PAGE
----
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Immersive Virtual Reality and 3D Interaction for Task Performance and Embodiment

Bireswar Laha, Immersive Virtual Reality and 3D Interaction for Task Performance and Embodiment. Virtual Reality (VR) leverages immersive hardware components to create an alternate environment for the viewer. This alternate world has 'avatars' (virtual representation of humans), and can produce feedback (visual, auditory, olfactory, gustatory and haptic) to all the five senses, often with a fidelity closely matching that of the real world. The designers of this alternate world has the power to manipulate the appearance and behavior of the avatars, which has implications in eliciting pro-social and pro-environmental behaviors. The laws of physics and the user interaction schemas are also modifiable in this alternate world in magical ways, leading to improvements in performance for real world tasks, such as in scientific data analysis. Games played in VR can be highly engaging and fun, with social, psychological and scientific implications.Bireswar Laha is a Postdoctoral Scholar working with Jeremy Bailenson in the Virtual Human Interaction Lab at Stanford University. His current research focus is on using virtual reality for eliciting pro-social and pro-environmental behaviors. Prior to joining Stanford, Dr. Laha was a Postdoctoral Associate and a Research Assistant Professor in the Department of Computer Science at Stony Brook University. He has a PhD from the Department of Computer Science and the Center for Human Computer Interaction at Virginia Tech. Dr. Laha worked for 4.5 years as a research scientist and software engineer for various companies in India and USA, including a nine-month 3D Visualization training at a NASA research lab after graduating with an integrated M.Sc. and B.Sc. degrees in Mathematics and Computing from Indian Institute of Technology in Kharagpur, India.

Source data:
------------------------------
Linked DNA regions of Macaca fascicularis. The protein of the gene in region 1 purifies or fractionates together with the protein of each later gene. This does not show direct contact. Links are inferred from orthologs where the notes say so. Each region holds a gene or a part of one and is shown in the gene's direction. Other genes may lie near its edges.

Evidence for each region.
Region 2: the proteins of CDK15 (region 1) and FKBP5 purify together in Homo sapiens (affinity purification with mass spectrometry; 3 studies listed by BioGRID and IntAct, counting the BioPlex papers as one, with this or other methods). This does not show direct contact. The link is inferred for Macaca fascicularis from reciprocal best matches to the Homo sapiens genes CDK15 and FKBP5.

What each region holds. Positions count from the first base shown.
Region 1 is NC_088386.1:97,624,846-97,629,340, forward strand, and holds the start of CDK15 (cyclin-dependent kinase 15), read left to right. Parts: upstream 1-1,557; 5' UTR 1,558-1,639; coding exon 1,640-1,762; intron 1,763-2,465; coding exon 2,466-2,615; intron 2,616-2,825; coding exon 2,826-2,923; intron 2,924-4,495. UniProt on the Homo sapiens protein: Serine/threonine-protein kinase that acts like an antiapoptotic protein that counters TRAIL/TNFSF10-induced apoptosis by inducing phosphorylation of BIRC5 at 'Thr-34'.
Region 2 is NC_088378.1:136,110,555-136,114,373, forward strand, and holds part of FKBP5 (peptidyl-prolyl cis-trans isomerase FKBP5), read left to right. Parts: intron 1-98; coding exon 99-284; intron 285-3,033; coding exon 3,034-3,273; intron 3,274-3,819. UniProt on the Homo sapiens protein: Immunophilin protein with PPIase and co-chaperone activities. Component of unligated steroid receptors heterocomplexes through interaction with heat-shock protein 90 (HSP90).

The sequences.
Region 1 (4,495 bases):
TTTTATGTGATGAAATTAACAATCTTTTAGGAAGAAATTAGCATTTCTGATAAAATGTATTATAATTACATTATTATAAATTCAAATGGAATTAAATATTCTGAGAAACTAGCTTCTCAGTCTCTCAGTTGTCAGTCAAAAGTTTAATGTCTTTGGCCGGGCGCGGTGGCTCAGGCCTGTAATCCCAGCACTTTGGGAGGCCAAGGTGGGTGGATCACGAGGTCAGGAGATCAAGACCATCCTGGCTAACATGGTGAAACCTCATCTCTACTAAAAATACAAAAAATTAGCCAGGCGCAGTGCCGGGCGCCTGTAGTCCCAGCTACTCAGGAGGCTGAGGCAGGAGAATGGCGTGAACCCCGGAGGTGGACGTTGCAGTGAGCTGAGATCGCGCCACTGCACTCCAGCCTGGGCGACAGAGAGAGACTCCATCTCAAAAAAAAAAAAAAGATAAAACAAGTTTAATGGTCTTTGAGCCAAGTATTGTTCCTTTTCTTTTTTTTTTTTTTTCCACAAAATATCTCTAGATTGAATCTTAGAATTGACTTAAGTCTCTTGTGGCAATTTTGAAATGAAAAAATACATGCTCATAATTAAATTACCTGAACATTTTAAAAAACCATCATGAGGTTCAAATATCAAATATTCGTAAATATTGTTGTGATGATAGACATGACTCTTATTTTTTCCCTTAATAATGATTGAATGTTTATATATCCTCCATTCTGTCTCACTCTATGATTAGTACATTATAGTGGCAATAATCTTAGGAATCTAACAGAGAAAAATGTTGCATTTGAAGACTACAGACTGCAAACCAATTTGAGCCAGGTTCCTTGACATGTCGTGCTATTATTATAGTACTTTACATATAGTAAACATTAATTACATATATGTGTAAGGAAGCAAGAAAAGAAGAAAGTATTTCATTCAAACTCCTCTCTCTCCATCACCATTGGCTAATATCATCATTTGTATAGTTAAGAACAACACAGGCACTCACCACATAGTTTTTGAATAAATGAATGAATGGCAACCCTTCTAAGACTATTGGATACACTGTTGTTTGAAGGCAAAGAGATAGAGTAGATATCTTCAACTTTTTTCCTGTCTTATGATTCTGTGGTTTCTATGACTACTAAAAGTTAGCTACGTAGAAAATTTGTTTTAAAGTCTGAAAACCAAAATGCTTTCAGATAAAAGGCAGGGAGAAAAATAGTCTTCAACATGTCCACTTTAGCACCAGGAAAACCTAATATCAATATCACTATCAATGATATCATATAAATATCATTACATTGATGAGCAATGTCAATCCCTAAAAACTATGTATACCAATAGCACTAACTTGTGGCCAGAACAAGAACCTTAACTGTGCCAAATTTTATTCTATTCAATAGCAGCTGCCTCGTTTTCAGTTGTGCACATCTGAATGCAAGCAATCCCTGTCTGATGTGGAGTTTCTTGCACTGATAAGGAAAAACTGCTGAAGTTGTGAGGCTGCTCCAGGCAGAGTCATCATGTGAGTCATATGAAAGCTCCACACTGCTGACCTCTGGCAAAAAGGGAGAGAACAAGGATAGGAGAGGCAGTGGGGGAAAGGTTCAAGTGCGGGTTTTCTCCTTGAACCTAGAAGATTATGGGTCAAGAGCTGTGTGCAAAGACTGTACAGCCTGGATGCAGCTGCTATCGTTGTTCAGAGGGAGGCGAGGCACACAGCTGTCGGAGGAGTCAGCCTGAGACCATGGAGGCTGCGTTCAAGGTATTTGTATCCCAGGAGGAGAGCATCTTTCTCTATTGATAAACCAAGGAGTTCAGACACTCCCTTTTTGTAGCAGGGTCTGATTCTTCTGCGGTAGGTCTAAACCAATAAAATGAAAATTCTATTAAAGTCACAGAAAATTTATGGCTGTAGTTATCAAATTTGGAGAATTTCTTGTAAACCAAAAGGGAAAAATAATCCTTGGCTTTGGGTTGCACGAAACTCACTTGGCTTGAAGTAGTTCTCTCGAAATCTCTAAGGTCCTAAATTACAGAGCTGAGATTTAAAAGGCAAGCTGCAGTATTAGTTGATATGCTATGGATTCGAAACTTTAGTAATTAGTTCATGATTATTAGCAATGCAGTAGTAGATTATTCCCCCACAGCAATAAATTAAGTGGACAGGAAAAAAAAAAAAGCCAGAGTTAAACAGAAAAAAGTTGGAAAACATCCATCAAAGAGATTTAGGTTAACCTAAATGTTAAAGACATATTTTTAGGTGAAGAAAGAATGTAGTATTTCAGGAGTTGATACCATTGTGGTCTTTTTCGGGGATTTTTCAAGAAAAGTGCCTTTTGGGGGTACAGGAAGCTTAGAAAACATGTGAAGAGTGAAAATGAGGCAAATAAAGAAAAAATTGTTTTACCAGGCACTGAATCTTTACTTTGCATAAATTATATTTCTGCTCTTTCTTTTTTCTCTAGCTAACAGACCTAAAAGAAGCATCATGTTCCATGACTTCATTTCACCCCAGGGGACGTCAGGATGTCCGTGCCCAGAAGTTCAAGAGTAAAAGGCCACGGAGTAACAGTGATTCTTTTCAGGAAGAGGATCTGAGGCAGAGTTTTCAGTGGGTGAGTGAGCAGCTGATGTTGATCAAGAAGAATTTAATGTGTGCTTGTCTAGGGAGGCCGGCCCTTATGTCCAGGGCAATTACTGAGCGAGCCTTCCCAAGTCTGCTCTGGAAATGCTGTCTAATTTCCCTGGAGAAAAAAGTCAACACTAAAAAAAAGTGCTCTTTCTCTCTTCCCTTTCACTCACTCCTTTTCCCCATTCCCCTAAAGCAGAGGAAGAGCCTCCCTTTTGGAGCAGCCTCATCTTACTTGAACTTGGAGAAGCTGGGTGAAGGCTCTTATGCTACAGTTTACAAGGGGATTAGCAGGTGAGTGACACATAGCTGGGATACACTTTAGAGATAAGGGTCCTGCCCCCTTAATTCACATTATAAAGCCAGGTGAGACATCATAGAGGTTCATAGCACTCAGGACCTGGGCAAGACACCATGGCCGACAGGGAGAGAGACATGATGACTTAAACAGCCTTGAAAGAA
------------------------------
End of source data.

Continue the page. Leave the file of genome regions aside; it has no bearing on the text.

Interactive media and games increasingly pervade and shape our society. In addition to their dominant roles in entertainment, videogames play growing roles in education, arts, science and health. This seminar series brings together a diverse set of experts to provide interdisciplinary perspectives on these media regarding their history, technologies, scholarly research, industry, artistic value and potential future. As the speakers and title suggest, the series also provides a topical lens for the diverse aspects of our lives.

Details

When:

Tuesday, November 3, 2015. 12:00 PM

Where:

Herrin T175

Sponsor:

Bio-X Program, mediaX
jwilmot@stanford.edu

Admission:

Free and open to the public on space available basis.
Also listed as one-unit course BIOE196